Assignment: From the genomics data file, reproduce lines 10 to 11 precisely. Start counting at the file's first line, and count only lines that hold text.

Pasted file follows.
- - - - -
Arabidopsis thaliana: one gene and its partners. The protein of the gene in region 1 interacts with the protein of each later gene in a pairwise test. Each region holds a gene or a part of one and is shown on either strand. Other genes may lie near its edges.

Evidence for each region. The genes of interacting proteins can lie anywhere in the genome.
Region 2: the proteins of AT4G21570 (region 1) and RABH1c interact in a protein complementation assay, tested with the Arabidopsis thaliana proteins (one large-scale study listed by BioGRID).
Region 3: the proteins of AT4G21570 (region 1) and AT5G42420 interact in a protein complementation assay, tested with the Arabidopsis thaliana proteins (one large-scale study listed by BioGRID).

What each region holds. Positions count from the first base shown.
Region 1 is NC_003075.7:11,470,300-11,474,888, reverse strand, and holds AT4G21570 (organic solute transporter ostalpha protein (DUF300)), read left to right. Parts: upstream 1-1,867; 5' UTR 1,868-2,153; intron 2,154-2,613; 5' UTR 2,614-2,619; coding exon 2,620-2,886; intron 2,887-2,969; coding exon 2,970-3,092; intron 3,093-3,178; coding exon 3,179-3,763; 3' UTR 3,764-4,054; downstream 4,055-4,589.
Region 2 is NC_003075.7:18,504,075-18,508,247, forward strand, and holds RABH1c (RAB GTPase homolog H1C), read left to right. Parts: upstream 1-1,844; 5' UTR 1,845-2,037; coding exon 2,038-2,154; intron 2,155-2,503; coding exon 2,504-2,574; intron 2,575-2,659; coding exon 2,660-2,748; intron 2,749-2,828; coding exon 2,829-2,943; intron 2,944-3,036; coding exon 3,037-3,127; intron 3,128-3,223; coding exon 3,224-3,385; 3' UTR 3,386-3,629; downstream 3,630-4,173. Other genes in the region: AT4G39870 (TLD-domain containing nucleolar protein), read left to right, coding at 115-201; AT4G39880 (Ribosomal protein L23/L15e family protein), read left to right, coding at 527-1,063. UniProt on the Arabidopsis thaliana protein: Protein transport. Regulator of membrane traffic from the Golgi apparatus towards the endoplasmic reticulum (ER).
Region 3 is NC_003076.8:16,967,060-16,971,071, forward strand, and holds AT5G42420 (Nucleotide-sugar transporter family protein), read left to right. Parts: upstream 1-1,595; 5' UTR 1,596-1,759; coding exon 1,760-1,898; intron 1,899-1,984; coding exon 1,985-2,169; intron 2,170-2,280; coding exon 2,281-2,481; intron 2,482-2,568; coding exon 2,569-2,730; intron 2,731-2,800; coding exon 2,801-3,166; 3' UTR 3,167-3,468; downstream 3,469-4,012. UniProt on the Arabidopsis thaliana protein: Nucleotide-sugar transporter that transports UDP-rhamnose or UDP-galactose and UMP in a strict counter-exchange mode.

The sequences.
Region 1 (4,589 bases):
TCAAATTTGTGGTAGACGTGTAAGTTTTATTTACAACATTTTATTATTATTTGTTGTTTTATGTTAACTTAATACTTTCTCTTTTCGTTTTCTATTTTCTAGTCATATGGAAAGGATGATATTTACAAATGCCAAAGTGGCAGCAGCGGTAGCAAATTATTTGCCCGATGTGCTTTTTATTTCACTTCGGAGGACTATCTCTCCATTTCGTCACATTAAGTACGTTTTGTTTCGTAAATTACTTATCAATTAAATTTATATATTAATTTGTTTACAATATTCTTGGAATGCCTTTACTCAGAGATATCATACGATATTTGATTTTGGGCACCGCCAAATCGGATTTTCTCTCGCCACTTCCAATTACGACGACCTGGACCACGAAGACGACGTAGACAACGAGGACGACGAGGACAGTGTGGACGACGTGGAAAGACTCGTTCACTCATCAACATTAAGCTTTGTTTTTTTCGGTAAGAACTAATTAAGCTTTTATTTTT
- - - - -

Region 1 (4,589 bases):
TCAAATTTGTGGTAGACGTGTAAGTTTTATTTACAACATTTTATTATTATTTGTTGTTTTATGTTAACTTAATACTTTCTCTTTTCGTTTTCTATTTTCTAGTCATATGGAAAGGATGATATTTACAAATGCCAAAGTGGCAGCAGCGGTAGCAAATTATTTGCCCGATGTGCTTTTTATTTCACTTCGGAGGACTATCTCTCCATTTCGTCACATTAAGTACGTTTTGTTTCGTAAATTACTTATCAATTAAATTTATATATTAATTTGTTTACAATATTCTTGGAATGCCTTTACTCAGAGATATCATACGATATTTGATTTTGGGCACCGCCAAATCGGATTTTCTCTCGCCACTTCCAATTACGACGACCTGGACCACGAAGACGACGTAGACAACGAGGACGACGAGGACAGTGTGGACGACGTGGAAAGACTCGTTCACTCATCAACATTAAGCTTTGTTTTTTTCGGTAAGAACTAATTAAGCTTTTATTTTT